After the digitalization of everything and anything, the time has come (or returned) for an intelligent combination of digital and analog. Even if we’ve developed the ability to conceptualize on a screen, nothing replaces the experience of physical interaction.
With screens popping up everywhere, the temptation to digitalize or virtualize gave birth to numerous interfaces ‘in’ the screen that we could navigate with keypad arrows, a mouse or joystick. However, we’re still hungry for a more natural, analog relationship with our objects.
To prove the existence of a reproducible pattern, consider racing video games that come with a steering wheel and driver’s seat. The more we incorporate things from the real world, the easier it is for us to forget that we are dealing with a machine.
On consoles, the trend started with the Nintendo Wii, followed by Microsoft Kinect, where the human body became a new analog game interface. Then the iPhone 4S was launched, and Apple introduced voice as a telephone interface (go figure… a telephone that we can talk to! Unbelievable!) The potential for iOS voice navigation functionality will undoubtedly have a great impact on all applications and will likely be built in to the soon to be released iPhone5. At various electronics shows this year, manufacturers from around the world – Samsung in the lead – presented new voice and movement-based interfaces for all electronic devices, with an emphasis on televisions. Even Google entered the ring with a voice-operated Google TV remote (Hey TV! Put on the soccer game!). This functionality seems so obvious that we can’t fathom how we ever lived without it – even before trying the technology.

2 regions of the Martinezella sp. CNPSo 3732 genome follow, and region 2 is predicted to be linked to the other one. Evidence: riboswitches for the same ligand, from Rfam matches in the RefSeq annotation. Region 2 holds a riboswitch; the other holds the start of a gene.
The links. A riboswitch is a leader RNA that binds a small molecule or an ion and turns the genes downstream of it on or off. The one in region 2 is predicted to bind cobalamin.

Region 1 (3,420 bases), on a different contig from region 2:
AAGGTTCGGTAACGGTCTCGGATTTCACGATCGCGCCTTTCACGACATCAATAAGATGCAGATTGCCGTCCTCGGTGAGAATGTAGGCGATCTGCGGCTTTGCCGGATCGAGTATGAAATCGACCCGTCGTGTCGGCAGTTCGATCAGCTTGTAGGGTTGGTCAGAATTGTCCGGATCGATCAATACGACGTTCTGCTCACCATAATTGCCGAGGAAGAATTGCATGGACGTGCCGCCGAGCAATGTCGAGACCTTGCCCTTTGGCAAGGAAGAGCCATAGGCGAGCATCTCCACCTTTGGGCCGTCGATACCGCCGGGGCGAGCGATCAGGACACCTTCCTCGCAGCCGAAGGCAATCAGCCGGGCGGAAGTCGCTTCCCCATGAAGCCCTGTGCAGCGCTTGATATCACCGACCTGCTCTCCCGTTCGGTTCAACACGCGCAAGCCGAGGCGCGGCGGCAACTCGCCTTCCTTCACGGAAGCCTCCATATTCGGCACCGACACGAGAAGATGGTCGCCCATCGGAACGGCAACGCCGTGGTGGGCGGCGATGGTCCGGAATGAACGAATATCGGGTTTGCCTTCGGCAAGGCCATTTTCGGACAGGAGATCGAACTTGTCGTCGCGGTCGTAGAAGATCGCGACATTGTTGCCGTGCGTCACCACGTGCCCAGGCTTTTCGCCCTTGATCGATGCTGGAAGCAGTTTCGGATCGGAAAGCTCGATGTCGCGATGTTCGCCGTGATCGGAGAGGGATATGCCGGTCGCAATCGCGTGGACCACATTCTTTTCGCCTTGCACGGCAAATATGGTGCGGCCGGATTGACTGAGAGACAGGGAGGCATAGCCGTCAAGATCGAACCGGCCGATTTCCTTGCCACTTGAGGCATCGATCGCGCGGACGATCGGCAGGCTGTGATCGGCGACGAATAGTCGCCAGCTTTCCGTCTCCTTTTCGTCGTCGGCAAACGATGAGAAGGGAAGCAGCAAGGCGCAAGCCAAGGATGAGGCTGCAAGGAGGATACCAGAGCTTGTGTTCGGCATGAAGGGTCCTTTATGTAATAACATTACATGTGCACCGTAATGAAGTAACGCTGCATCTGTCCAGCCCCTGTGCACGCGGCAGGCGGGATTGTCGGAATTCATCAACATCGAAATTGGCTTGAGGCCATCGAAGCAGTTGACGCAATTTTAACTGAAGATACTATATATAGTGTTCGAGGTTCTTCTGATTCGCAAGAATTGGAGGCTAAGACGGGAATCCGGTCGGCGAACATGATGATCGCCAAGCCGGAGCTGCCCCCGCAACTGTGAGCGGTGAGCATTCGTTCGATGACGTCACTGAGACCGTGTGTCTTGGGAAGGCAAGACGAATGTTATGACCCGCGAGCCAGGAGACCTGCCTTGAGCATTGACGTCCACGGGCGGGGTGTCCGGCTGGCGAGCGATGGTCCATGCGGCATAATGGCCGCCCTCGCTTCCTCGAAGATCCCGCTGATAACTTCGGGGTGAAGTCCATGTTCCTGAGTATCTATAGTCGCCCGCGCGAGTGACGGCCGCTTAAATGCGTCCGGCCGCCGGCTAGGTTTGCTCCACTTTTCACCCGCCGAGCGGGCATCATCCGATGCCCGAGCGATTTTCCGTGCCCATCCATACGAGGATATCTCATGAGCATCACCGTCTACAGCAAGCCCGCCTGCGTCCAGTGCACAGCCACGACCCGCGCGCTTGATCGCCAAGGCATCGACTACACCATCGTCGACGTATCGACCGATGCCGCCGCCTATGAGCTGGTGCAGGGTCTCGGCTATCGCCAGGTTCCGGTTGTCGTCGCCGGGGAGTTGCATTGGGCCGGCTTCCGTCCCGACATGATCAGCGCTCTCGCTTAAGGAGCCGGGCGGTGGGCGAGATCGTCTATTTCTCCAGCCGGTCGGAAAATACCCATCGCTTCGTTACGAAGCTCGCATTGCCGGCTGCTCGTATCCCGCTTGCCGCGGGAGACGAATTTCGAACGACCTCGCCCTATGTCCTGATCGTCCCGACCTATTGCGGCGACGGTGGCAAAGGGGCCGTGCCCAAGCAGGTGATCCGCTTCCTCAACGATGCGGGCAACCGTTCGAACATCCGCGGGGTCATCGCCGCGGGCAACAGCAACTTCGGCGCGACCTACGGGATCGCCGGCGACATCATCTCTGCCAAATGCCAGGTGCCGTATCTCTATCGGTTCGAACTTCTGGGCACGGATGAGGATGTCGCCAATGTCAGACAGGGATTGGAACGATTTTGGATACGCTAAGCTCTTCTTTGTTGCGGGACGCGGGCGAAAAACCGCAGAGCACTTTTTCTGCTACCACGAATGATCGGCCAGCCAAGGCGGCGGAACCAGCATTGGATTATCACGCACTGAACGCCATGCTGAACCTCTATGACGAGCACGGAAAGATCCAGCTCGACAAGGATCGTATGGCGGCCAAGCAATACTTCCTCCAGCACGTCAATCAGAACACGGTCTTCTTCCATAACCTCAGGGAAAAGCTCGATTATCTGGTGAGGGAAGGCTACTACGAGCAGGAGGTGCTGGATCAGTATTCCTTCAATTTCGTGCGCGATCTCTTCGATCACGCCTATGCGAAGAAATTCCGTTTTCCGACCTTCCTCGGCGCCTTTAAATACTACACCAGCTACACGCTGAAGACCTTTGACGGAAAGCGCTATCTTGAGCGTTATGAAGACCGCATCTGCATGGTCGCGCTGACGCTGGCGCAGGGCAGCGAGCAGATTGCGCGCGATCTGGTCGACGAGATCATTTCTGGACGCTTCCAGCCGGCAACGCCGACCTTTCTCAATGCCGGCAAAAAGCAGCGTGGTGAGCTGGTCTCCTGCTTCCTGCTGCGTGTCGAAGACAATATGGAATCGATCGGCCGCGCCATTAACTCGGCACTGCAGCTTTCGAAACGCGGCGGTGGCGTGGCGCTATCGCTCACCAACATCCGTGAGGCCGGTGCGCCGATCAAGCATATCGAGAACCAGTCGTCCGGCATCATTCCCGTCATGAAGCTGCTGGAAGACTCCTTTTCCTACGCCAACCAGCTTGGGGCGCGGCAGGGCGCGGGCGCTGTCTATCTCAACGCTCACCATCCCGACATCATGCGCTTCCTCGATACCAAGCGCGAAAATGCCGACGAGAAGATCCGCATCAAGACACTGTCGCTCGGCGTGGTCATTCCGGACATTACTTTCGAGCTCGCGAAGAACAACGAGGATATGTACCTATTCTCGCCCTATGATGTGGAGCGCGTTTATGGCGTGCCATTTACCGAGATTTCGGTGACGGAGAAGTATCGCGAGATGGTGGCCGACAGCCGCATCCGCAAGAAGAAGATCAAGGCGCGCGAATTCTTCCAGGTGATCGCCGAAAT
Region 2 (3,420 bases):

And finally, board games played on the dining room table are making a comeback.
So which sectors or products will be the next to adopt this low-tech/high-tech mix?
Read more from Jean Pascal at A Nos Vies Numériques.